Python 2, prints a 2D nested list in clockwise direction, from the top left corner to the center:

```
>>> def clockwise(r):
... return list(r[0]) + clockwise(list(reversed(zip(*r[1:])))) if r else []
...
>>> a = [
... [ 1, 2, 3],
... [ 5, 6, 7],
... [ 9, 10, 11]]
>>> clockwise(a)
[1, 2, 3, 7, 11, 10, 9, 5, 6]
>>> a = [
... [ 1, 2, 3, 4],
... [ 5, 6, 7, 8],
... [ 9, 10, 11, 12],
... [13, 14, 15, 16]]
>>> clockwise(a)
[1, 2, 3, 4, 8, 12, 16, 15, 14, 13, 9, 5, 6, 7, 11, 10]
```

So what happens here? The argument to `clockwise`

is a two-dimensional array `r`

. We want to print its contents from left to right, clockwise. So if the two dimensional array is not empty, then we can print it's first element, which is the top row. Next, we want to print the last elements of the remaining rows (the numbers on the right). We don't want to repeat ourselves. So what we do, is to transform the remaining rows such that the next numbers to be printed are on the top row. We do this by transposing the remaining rows (so that they become columns) and then reversing them.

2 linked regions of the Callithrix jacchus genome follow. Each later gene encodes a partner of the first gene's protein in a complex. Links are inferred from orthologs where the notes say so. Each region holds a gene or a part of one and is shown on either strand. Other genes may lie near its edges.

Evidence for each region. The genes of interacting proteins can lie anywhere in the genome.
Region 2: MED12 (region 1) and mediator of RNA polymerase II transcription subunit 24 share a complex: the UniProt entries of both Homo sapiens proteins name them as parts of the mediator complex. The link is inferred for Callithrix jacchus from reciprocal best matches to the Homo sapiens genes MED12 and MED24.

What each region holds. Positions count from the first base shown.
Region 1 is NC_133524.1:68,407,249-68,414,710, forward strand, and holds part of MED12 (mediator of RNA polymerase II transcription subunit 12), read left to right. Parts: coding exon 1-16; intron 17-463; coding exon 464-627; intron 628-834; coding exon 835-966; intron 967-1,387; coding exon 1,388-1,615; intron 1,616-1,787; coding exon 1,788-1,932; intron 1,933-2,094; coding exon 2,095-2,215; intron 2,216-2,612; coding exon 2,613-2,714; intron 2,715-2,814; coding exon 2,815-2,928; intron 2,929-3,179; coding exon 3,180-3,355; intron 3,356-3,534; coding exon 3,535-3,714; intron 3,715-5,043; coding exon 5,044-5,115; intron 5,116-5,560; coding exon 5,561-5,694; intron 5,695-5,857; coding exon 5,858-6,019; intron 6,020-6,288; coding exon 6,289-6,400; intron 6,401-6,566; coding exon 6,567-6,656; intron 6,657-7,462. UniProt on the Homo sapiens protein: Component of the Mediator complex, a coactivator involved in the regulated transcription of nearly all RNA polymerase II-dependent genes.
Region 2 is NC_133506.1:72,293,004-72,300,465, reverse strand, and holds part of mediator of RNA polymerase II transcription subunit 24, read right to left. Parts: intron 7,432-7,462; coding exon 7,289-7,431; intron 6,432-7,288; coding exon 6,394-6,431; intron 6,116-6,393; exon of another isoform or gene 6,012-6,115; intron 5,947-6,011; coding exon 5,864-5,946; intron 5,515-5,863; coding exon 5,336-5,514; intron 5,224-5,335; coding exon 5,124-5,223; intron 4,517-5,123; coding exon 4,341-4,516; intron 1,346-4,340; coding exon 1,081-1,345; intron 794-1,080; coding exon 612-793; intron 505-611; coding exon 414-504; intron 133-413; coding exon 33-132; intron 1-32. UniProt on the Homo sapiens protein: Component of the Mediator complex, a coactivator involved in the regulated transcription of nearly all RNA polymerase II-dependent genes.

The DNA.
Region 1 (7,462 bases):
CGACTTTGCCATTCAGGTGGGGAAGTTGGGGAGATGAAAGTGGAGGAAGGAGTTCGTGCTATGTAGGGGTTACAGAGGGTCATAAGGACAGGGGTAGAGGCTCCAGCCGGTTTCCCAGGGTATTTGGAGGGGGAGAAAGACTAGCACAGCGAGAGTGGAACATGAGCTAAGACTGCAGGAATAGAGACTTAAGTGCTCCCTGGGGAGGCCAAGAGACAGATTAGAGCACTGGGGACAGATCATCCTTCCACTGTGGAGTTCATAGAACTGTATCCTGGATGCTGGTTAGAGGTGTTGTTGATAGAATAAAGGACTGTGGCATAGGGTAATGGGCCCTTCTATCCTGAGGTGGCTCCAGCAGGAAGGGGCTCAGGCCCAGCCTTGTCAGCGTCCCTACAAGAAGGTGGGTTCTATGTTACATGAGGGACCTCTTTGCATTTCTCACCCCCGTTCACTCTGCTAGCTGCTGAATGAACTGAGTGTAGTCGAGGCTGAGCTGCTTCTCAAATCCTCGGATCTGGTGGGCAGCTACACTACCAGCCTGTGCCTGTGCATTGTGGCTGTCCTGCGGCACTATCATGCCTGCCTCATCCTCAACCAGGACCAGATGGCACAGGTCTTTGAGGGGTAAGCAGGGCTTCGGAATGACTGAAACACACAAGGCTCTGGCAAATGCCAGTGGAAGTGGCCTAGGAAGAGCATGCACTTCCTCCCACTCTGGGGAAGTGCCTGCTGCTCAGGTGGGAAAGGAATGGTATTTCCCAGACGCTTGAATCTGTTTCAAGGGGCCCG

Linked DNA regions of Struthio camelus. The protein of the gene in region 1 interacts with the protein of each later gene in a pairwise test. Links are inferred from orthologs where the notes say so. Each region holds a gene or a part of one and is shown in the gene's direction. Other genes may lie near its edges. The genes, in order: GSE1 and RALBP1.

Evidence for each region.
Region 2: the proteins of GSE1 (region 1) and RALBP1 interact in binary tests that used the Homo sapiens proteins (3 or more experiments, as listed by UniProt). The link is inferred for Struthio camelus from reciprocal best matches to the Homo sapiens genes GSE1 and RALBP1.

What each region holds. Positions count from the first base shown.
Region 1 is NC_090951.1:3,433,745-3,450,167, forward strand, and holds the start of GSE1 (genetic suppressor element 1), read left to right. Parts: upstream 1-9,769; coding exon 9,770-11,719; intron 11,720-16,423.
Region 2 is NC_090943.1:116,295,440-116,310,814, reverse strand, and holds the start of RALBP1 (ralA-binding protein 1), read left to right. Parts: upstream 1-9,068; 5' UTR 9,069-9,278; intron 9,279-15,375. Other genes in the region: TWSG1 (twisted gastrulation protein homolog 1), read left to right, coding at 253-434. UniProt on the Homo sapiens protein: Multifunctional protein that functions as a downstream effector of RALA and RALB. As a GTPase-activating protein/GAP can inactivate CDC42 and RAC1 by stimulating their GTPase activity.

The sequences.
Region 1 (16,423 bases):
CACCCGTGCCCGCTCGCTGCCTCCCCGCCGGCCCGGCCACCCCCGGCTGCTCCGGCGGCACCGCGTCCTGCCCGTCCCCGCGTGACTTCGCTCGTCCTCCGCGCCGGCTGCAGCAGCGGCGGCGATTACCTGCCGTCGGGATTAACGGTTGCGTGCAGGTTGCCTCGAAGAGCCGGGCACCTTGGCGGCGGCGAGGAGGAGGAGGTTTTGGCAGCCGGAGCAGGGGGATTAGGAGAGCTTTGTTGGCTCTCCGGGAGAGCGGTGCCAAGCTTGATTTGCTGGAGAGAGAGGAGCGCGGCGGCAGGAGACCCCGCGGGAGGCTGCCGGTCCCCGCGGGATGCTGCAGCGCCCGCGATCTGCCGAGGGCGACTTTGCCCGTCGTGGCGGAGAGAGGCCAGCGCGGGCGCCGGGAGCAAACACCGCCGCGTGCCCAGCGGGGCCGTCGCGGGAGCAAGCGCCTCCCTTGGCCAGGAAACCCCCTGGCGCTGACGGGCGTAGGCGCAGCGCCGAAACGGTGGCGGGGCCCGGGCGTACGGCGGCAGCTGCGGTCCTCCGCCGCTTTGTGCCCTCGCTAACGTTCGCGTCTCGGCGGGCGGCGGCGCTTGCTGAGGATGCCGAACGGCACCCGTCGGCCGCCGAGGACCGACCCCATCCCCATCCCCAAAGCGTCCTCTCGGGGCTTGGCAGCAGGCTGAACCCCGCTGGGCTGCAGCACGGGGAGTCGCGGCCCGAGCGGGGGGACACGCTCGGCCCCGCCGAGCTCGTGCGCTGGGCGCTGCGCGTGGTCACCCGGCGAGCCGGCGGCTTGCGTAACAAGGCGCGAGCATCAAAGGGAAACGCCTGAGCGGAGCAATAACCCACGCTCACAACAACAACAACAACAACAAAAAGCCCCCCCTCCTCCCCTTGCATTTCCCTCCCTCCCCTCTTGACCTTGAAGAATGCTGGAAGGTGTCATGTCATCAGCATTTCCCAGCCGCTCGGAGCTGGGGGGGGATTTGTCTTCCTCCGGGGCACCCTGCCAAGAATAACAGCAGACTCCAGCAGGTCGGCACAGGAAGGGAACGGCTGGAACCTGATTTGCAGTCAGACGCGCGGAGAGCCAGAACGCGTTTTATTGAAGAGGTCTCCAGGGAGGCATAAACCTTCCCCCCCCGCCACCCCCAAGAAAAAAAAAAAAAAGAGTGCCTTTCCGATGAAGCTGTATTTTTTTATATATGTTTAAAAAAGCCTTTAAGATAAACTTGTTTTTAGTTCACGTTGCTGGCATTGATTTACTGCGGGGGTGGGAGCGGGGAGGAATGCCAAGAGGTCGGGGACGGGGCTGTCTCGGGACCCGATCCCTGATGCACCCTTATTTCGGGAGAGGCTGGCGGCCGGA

Perhaps the algorithm becomes clearer if I write it in Haskell:

```
import Data.List
clockwise :: [[a]] -> [a]
clockwise (x:xs) = x ++ (clockwise $ reverse $ transpose $ xs)
clockwise _ = []
```